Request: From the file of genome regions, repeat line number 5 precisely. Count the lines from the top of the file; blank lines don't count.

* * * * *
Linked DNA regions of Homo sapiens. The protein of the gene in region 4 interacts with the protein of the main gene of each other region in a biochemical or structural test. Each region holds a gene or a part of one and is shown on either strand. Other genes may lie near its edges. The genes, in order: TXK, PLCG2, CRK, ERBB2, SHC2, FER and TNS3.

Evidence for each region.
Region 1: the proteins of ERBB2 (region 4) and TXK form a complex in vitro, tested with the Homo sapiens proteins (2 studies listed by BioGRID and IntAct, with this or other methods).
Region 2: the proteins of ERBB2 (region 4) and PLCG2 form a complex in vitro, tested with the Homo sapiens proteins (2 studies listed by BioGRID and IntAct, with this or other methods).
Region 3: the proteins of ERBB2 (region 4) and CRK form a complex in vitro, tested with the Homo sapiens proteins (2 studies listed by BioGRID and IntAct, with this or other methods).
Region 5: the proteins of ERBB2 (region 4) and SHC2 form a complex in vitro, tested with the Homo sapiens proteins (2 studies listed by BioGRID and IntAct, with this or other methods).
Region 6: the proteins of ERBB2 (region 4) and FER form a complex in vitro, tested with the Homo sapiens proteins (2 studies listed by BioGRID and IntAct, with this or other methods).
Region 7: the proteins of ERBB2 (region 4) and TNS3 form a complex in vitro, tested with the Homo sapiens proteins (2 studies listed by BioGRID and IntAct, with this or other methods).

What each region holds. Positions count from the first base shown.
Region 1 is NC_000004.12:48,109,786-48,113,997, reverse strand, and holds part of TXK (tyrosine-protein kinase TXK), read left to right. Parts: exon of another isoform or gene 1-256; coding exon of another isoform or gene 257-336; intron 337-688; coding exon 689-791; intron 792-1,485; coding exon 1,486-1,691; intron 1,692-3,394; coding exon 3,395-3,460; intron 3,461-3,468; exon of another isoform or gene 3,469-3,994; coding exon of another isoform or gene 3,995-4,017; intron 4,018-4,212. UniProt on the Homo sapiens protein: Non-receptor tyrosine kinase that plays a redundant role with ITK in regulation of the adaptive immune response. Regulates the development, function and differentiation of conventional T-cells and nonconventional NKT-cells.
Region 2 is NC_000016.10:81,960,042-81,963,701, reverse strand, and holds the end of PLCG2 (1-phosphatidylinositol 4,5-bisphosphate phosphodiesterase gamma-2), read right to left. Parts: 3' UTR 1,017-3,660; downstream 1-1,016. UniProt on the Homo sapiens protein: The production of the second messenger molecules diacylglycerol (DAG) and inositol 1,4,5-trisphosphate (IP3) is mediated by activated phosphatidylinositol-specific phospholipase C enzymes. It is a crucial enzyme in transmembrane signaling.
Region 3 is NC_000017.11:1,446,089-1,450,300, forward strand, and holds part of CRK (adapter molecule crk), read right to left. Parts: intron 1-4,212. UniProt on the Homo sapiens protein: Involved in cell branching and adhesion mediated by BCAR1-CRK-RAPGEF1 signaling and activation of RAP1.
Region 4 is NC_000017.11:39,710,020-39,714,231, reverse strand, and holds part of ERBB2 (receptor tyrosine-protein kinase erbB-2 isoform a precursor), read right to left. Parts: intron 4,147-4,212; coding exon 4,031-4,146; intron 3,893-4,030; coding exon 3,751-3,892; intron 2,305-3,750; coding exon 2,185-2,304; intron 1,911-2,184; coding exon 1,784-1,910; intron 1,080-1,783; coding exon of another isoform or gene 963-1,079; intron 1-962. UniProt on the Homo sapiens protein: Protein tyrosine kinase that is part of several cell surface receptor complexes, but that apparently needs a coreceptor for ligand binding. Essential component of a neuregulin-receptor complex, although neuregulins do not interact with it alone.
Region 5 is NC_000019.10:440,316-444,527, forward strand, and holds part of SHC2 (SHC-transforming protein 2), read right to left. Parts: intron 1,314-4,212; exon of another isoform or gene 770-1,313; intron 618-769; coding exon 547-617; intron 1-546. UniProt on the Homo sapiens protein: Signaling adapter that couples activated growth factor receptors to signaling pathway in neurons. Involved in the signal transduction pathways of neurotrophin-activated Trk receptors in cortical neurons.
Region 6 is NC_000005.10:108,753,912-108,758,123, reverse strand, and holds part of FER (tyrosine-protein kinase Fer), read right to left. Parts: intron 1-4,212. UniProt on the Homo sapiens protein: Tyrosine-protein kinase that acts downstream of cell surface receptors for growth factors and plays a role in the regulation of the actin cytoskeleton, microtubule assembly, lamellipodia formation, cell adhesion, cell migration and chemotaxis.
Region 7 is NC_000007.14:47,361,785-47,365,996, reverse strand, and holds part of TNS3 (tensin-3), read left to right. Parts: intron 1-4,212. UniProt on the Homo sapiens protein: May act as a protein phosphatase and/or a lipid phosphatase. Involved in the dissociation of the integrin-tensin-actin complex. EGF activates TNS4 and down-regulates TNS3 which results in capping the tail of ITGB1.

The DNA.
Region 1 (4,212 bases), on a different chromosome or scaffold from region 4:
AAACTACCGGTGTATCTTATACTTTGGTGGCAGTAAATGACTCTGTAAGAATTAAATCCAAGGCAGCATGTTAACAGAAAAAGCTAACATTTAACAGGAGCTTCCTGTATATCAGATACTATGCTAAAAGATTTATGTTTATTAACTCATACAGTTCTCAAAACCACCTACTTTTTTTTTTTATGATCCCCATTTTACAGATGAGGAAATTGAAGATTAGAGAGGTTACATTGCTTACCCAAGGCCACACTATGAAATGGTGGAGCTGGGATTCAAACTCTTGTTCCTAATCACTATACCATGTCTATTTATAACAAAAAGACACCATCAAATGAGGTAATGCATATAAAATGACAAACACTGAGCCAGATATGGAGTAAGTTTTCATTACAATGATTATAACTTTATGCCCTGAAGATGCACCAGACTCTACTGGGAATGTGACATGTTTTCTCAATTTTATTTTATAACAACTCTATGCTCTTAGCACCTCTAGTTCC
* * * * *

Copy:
Region 3: the proteins of ERBB2 (region 4) and CRK form a complex in vitro, tested with the Homo sapiens proteins (2 studies listed by BioGRID and IntAct, with this or other methods).